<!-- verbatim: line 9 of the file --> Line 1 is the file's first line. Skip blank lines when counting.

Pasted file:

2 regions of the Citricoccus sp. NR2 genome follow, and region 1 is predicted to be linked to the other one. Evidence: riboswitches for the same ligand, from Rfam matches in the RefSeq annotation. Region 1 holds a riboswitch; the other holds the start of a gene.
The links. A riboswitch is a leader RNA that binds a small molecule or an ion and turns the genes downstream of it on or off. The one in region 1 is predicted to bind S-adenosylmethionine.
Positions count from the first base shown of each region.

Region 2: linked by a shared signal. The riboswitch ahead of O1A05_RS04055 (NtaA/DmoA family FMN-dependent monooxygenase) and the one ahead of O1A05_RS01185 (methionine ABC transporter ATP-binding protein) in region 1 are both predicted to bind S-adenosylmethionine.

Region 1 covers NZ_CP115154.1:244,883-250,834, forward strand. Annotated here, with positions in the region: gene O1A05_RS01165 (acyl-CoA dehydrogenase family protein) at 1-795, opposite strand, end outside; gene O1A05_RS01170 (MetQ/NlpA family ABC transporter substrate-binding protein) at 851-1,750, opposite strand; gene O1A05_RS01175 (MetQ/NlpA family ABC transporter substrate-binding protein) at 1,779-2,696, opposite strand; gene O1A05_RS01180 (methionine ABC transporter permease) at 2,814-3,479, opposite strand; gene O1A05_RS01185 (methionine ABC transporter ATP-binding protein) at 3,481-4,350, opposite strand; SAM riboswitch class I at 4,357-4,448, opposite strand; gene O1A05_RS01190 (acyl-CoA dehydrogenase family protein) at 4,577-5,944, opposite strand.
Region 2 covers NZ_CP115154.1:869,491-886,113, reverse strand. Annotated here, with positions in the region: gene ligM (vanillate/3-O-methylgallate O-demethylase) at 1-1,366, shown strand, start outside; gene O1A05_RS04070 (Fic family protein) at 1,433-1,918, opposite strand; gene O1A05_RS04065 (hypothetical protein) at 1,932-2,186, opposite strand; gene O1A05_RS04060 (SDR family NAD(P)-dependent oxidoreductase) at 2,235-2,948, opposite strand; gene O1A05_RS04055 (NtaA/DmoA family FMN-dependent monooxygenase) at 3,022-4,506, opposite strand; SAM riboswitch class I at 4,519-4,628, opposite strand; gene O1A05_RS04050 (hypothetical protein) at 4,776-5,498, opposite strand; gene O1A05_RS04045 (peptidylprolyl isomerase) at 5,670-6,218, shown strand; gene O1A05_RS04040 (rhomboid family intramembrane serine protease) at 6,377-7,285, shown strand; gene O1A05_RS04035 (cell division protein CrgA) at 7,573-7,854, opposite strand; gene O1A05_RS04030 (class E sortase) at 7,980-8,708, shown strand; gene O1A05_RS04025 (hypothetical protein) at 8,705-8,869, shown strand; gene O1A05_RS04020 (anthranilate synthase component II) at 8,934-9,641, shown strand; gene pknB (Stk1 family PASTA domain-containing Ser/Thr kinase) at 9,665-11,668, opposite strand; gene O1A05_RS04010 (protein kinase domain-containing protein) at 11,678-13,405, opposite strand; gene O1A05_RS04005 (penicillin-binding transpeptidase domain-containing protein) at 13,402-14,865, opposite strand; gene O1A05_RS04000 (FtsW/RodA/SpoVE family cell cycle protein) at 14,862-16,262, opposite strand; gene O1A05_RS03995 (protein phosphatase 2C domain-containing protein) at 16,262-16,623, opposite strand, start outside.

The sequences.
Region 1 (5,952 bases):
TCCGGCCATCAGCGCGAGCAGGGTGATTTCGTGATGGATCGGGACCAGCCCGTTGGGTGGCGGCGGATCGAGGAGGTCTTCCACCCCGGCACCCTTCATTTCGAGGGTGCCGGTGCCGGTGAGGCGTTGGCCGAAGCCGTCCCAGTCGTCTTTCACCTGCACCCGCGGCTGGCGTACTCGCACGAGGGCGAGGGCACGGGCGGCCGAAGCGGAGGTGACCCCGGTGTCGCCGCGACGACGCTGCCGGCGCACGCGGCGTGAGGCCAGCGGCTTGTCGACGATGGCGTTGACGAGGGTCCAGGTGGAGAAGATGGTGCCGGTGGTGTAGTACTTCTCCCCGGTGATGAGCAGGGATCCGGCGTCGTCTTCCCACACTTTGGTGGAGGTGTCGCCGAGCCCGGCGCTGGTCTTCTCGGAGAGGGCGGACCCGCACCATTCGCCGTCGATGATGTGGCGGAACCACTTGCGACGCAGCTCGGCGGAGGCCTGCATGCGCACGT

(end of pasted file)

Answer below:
TCCGGCCATCAGCGCGAGCAGGGTGATTTCGTGATGGATCGGGACCAGCCCGTTGGGTGGCGGCGGATCGAGGAGGTCTTCCACCCCGGCACCCTTCATTTCGAGGGTGCCGGTGCCGGTGAGGCGTTGGCCGAAGCCGTCCCAGTCGTCTTTCACCTGCACCCGCGGCTGGCGTACTCGCACGAGGGCGAGGGCACGGGCGGCCGAAGCGGAGGTGACCCCGGTGTCGCCGCGACGACGCTGCCGGCGCACGCGGCGTGAGGCCAGCGGCTTGTCGACGATGGCGTTGACGAGGGTCCAGGTGGAGAAGATGGTGCCGGTGGTGTAGTACTTCTCCCCGGTGATGAGCAGGGATCCGGCGTCGTCTTCCCACACTTTGGTGGAGGTGTCGCCGAGCCCGGCGCTGGTCTTCTCGGAGAGGGCGGACCCGCACCATTCGCCGTCGATGATGTGGCGGAACCACTTGCGACGCAGCTCGGCGGAGGCCTGCATGCGCACGT